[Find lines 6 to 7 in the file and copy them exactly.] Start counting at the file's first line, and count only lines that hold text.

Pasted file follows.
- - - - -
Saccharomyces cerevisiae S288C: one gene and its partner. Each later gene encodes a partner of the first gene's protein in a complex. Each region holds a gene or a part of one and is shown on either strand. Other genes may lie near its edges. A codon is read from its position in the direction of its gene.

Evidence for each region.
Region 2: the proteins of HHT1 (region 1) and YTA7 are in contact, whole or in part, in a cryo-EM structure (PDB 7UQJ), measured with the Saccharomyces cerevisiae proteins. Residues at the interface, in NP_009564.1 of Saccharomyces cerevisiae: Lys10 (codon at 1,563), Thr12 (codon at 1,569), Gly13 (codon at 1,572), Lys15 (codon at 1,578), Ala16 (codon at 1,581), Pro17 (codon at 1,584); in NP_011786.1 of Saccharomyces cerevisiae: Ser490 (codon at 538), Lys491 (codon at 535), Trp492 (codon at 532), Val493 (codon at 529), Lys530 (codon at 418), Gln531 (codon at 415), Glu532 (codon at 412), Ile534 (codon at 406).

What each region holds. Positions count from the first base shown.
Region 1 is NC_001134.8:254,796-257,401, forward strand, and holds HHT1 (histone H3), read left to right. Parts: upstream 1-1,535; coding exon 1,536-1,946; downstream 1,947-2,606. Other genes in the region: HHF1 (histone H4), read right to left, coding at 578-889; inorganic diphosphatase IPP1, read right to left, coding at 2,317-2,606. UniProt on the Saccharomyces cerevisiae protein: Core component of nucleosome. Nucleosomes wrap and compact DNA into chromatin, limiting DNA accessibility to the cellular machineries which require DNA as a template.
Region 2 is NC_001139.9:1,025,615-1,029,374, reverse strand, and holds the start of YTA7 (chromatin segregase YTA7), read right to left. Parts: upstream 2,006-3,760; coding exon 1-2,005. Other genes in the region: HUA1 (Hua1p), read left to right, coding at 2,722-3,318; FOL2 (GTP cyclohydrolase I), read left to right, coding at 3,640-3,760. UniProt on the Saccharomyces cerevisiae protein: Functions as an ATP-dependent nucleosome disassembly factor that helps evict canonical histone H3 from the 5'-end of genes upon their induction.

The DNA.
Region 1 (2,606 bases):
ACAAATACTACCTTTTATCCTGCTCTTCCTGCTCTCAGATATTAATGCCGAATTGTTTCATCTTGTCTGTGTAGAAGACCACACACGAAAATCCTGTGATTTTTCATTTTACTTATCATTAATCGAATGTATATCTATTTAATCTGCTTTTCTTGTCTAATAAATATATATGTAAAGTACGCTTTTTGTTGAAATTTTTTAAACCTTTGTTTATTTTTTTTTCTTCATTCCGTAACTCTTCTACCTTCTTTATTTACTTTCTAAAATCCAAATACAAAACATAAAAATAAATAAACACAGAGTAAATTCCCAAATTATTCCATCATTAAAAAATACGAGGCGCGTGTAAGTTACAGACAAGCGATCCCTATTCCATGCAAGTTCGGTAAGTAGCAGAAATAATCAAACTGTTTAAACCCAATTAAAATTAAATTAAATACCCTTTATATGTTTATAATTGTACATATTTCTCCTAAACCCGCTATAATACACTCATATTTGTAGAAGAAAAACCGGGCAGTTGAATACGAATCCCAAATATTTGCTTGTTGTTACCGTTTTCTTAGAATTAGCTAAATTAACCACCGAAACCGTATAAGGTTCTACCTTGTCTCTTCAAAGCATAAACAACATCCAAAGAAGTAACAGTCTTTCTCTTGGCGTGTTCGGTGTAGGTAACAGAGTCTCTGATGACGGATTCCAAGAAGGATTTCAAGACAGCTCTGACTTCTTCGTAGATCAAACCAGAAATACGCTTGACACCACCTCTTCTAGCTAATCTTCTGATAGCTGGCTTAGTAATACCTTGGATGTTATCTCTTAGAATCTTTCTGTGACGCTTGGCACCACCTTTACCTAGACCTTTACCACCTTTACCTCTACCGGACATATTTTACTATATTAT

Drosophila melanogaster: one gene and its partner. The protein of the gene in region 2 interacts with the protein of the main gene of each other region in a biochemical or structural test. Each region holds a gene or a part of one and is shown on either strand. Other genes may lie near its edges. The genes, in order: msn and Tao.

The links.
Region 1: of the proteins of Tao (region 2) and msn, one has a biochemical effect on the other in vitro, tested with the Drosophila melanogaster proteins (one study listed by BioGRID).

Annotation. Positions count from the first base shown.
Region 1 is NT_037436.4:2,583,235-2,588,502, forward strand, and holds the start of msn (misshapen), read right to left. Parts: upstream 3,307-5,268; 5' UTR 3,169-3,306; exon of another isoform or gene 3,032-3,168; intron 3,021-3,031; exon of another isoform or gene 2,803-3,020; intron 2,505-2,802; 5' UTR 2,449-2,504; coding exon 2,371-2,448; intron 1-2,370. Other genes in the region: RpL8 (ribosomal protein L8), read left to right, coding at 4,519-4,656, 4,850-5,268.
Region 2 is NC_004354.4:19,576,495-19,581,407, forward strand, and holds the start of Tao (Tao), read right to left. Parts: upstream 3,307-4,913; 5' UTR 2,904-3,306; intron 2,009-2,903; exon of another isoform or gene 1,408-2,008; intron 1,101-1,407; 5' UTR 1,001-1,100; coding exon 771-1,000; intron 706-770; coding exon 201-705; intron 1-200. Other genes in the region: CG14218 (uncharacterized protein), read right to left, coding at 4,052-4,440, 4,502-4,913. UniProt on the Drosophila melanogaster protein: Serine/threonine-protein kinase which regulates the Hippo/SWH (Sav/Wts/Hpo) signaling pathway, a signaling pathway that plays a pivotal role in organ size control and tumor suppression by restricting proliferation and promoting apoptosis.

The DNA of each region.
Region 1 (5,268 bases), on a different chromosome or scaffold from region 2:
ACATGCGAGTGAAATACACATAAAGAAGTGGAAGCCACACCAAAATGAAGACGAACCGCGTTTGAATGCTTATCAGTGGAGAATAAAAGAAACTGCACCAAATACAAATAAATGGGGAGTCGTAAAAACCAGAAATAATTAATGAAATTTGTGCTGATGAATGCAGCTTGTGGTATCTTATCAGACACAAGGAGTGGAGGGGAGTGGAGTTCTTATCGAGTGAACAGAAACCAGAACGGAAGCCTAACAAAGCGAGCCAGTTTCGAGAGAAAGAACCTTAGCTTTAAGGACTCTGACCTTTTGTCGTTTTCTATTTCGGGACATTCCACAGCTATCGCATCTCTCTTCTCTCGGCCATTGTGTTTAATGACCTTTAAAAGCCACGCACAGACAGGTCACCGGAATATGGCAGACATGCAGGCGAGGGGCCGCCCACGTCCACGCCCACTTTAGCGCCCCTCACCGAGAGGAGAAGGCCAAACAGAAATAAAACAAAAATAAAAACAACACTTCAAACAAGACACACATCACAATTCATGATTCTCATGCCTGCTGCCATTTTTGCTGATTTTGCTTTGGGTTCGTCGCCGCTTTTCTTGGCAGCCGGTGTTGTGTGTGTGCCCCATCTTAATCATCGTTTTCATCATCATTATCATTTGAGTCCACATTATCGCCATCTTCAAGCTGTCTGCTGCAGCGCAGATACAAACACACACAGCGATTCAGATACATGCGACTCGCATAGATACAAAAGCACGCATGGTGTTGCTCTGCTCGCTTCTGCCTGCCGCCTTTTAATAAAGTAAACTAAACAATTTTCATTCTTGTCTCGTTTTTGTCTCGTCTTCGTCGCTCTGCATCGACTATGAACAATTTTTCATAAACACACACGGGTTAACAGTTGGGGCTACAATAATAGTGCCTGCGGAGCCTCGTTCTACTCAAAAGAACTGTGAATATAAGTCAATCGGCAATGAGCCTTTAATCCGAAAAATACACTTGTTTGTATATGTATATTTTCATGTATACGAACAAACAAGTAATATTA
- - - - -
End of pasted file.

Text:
Region 2 is NC_001139.9:1,025,615-1,029,374, reverse strand, and holds the start of YTA7 (chromatin segregase YTA7), read right to left. Parts: upstream 2,006-3,760; coding exon 1-2,005. Other genes in the region: HUA1 (Hua1p), read left to right, coding at 2,722-3,318; FOL2 (GTP cyclohydrolase I), read left to right, coding at 3,640-3,760. UniProt on the Saccharomyces cerevisiae protein: Functions as an ATP-dependent nucleosome disassembly factor that helps evict canonical histone H3 from the 5'-end of genes upon their induction.

The DNA.